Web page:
• PPP provides a maximum loan amount of 2.5 times your monthly “Payroll Costs” for the prior 12 months leading up to the loan date, up to $10MM
      • “Payroll Costs” include:
        • Wages, commissions, salary or other similar compensation to an employee or independent contractor,
        • Payment of a cash tip or equivalent,
        • Payment for vacation, parental, family, medical or sick leave,
        • Allowance for dismissal or separation,
        • Payment for group health care benefits, including premiums,
        • Payment of any retirement benefits, and
        • Payment of state or local tax assessed on the compensation of employees.
      • The following items are EXCLUDED “Payroll Costs”
        • The Compensation of any individual employee in excess of an annual salary of $100,000
        • Federal Employment Taxes
        • Payroll Taxes
        • Any compensation of an employee whose principal place of residence is outside the U.S., or
        • Any qualified sick leave or family medical leave for which a credit is allowed under the Coronavirus Relief Act
      • Lenders may begin processing loan application as soon as April 3, 2020
      • Please make sure you are filling out application Form 2483 — this is the only loan application being accepted
      • If you receive a PPP loan, you are not entitled to delay of payments of employer-portion of Social Security taxes (6.2%)
  • Deferral of Employer Social Security taxes (CARES Sec. 2302)
    • CARES Act permits all employers to delay payment of the employer-portion of Social Security taxes (6.2%) on wages paid between the date of enactment of the CARES Act through December 31, 2020
      • 50% of the amount will be due December 31, 2021
      • 50% of the amount will be due December 31, 2022
    • Employers that receive PPP (Payroll Protection Program) are not entitled to this deferral


Small Business Definition:
Small business concerns can be eligible borrowers even if they have more than 500 employees, as long as they satisfy the existing statutory and regulatory definition of a “small business concern” under section 3 of the Small Business Act, 15 U.S.C. 632. A business can qualify if it meets the SBA employee-based or revenue-based size standard corresponding to its primary industry. Go to www.sba.gov/size for the industry size standards.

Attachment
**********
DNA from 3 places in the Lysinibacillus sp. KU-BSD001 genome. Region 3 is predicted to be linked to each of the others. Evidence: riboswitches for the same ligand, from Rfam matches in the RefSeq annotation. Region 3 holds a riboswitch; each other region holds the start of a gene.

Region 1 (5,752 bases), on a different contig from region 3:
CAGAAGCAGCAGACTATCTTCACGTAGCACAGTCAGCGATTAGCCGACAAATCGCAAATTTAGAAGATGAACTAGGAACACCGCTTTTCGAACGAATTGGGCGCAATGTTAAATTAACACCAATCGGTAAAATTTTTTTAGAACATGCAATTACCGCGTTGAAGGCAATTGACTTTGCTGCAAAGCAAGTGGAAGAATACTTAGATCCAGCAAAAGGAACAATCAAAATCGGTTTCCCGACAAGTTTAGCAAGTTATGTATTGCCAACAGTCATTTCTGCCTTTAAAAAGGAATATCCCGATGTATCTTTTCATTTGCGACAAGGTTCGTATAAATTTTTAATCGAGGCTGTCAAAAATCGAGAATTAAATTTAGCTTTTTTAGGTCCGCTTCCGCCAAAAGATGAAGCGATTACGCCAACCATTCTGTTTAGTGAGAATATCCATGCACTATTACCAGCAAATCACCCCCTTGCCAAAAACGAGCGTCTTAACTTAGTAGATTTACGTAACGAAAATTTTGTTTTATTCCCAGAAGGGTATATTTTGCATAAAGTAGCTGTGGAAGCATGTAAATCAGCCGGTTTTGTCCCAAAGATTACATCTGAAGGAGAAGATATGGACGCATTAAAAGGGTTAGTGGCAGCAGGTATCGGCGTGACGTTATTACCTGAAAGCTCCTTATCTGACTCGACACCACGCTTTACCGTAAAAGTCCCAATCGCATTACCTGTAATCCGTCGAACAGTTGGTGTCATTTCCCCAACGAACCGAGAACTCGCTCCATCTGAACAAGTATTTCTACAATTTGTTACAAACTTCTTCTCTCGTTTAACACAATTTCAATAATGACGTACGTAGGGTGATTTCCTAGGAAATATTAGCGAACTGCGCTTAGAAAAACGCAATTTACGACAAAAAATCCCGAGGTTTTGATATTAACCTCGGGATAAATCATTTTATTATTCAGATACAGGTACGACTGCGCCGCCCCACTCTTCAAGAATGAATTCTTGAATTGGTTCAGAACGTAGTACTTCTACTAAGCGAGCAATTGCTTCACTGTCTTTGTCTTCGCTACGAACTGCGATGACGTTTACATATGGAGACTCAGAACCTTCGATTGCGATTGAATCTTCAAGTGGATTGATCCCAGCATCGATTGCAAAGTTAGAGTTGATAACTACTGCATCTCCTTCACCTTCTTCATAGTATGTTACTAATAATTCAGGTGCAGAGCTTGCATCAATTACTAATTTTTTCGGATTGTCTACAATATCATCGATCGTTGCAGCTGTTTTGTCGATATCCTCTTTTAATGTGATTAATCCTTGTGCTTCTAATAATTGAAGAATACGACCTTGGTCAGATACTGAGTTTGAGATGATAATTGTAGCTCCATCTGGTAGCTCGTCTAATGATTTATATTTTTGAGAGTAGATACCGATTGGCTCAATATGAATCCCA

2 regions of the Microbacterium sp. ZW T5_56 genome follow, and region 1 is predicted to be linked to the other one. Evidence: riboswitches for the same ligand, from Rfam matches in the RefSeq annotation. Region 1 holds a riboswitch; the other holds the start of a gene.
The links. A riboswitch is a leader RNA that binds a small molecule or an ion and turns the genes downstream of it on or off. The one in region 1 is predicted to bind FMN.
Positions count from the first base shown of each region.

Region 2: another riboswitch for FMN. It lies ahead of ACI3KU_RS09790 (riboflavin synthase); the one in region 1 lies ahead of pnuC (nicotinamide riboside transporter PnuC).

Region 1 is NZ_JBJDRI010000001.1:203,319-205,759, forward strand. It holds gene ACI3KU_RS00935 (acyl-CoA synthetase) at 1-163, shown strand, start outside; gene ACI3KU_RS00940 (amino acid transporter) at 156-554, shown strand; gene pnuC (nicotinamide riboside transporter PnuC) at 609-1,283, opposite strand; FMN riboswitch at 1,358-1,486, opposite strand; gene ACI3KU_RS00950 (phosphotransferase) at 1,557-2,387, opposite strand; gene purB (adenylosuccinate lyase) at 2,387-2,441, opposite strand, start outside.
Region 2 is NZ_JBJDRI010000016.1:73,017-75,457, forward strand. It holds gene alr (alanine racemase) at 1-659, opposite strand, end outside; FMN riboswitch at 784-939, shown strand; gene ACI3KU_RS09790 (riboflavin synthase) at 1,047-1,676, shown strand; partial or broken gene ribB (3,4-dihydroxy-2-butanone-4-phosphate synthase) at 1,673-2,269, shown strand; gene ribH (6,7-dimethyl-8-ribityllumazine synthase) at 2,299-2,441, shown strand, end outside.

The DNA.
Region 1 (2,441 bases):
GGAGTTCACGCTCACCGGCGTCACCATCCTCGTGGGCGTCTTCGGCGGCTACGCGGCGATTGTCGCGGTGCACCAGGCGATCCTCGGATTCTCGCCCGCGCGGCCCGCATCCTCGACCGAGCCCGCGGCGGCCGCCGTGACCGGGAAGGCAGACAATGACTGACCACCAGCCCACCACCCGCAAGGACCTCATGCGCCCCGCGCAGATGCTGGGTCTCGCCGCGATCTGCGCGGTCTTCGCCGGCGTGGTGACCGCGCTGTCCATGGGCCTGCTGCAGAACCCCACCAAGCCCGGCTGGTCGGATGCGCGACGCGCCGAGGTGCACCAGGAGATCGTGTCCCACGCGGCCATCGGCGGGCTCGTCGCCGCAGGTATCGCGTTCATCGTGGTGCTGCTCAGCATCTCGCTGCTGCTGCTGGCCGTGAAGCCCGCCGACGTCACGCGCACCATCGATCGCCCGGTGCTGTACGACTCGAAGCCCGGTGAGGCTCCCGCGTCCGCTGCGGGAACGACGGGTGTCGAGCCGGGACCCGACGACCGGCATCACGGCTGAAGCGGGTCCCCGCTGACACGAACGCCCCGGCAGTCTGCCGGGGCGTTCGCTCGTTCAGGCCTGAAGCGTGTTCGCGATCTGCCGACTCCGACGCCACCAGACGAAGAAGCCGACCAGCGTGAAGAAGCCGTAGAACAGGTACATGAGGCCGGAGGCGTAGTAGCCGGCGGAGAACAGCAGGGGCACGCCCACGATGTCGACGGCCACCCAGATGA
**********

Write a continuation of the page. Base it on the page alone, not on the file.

Additionally, a business can qualify for the Paycheck Protection Program as a small business concern if it met both tests in SBA’s “alternative size standard” as of March 27, 2020: (1) maximum tangible net worth of the business is not more than $15 million; and (2) the average net income after Federal income taxes (excluding any carry-over losses) of the business for the two full fiscal years before the date of the application is not more than $5 million.

In addition to small business concerns, a business is eligible for a PPP loan if the business has 500 or fewer employees whose principal place of residence is in the United States, or the business meets the SBA employee-based size standards for the industry in which it operates (if applicable).  Similarly, PPP loans are also available for qualifying tax-exempt nonprofit organizations described in section 501(c)(3) of the Internal Revenue Code (IRC), tax-exempt veterans organization described in section 501(c)(19) of the IRC, and Tribal business concerns described in section 31(b)(2)(C) of the Small Business Act that have 500 or fewer employees whose principal place of residence is in the United States, or meet the SBA employee-based size standards for the industry in which they operate.

More information can be found at: https://home.treasury.gov/system/files/136/Paycheck-Protection-Program-Frequenty-Asked-Questions.pdf

For additional information, visit the U.S. Senate committee on Small Business & Entrepreneurship at www.sbc.senate.gov/public and click on the COVID-19 link.